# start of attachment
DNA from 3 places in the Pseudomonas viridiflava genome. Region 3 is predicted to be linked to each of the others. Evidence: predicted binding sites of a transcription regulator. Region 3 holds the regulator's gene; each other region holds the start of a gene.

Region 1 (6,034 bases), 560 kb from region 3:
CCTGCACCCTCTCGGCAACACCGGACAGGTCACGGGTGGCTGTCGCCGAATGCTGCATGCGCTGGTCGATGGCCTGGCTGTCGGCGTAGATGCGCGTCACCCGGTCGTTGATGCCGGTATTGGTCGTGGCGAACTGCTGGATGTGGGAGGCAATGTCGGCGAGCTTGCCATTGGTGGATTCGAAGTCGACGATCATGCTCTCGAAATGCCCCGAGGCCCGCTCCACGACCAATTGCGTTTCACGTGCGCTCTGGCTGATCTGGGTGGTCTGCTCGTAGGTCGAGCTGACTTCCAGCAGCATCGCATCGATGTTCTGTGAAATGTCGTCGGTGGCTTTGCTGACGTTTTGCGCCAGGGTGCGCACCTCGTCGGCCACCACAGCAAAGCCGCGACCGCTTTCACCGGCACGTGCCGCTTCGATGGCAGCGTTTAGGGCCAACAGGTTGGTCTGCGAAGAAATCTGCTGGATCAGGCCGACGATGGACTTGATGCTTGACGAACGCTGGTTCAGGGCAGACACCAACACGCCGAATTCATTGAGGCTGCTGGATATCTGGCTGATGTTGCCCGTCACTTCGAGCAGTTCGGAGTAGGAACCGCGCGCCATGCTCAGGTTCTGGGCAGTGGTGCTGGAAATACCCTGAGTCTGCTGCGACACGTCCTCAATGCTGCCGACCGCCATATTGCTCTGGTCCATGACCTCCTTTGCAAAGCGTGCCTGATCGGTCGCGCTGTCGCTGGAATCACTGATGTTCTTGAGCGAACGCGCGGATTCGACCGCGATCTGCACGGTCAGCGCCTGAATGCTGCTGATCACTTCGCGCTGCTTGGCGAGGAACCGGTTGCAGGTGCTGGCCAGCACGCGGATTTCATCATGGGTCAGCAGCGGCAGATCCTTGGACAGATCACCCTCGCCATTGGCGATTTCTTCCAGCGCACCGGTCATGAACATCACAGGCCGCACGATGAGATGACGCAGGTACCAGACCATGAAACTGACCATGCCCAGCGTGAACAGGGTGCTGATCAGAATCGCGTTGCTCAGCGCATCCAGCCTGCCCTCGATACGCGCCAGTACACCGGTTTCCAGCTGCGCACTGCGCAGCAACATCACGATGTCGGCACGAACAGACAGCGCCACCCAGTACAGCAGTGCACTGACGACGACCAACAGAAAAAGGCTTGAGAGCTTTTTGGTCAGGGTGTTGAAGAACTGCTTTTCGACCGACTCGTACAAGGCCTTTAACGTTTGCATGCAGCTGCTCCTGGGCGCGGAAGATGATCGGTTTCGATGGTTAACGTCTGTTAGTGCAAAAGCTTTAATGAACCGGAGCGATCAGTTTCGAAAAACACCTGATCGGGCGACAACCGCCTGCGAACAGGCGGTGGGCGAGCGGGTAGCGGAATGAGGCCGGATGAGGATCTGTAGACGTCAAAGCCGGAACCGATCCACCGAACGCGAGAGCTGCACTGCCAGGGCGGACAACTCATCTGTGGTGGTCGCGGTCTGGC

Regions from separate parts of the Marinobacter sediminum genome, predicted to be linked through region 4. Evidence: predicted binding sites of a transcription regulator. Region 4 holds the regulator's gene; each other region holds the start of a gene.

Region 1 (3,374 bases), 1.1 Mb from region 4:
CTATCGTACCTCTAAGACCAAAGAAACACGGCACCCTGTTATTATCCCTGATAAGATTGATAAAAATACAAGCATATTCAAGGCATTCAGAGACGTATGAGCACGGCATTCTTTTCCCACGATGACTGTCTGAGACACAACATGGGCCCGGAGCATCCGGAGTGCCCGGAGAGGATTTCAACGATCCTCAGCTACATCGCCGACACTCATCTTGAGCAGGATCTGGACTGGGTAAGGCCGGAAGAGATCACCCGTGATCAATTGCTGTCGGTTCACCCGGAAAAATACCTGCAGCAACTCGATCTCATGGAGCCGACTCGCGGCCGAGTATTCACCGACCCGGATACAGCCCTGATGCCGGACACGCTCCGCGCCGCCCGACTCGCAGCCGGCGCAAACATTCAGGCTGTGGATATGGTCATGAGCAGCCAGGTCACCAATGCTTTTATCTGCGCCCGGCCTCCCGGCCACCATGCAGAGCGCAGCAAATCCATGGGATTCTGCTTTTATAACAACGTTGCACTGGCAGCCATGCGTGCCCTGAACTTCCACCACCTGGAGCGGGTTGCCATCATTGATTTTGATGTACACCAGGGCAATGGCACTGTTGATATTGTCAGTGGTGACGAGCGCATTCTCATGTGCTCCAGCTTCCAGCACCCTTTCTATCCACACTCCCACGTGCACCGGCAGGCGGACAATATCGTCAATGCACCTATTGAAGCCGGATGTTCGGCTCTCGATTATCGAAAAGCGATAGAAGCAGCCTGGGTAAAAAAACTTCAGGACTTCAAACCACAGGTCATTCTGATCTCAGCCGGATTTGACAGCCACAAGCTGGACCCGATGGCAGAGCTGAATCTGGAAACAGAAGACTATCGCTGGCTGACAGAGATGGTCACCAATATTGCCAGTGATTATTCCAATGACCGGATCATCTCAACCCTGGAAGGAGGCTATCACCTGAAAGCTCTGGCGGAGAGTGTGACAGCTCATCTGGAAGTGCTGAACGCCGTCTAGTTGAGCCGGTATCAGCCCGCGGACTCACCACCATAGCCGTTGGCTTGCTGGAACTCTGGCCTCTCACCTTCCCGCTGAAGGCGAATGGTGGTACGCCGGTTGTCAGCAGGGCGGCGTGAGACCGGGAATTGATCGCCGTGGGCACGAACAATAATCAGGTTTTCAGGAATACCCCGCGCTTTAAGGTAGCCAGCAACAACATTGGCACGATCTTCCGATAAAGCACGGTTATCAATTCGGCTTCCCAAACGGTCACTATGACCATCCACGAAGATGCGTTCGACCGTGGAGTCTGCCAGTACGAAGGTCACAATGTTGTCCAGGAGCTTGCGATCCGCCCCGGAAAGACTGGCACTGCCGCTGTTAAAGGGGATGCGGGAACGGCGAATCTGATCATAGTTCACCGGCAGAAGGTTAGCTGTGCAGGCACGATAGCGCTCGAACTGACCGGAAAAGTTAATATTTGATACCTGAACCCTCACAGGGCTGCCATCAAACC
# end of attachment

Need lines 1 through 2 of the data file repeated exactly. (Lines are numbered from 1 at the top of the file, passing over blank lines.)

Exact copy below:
DNA from 3 places in the Pseudomonas viridiflava genome. Region 3 is predicted to be linked to each of the others. Evidence: predicted binding sites of a transcription regulator. Region 3 holds the regulator's gene; each other region holds the start of a gene.

Region 1 (6,034 bases), 560 kb from region 3: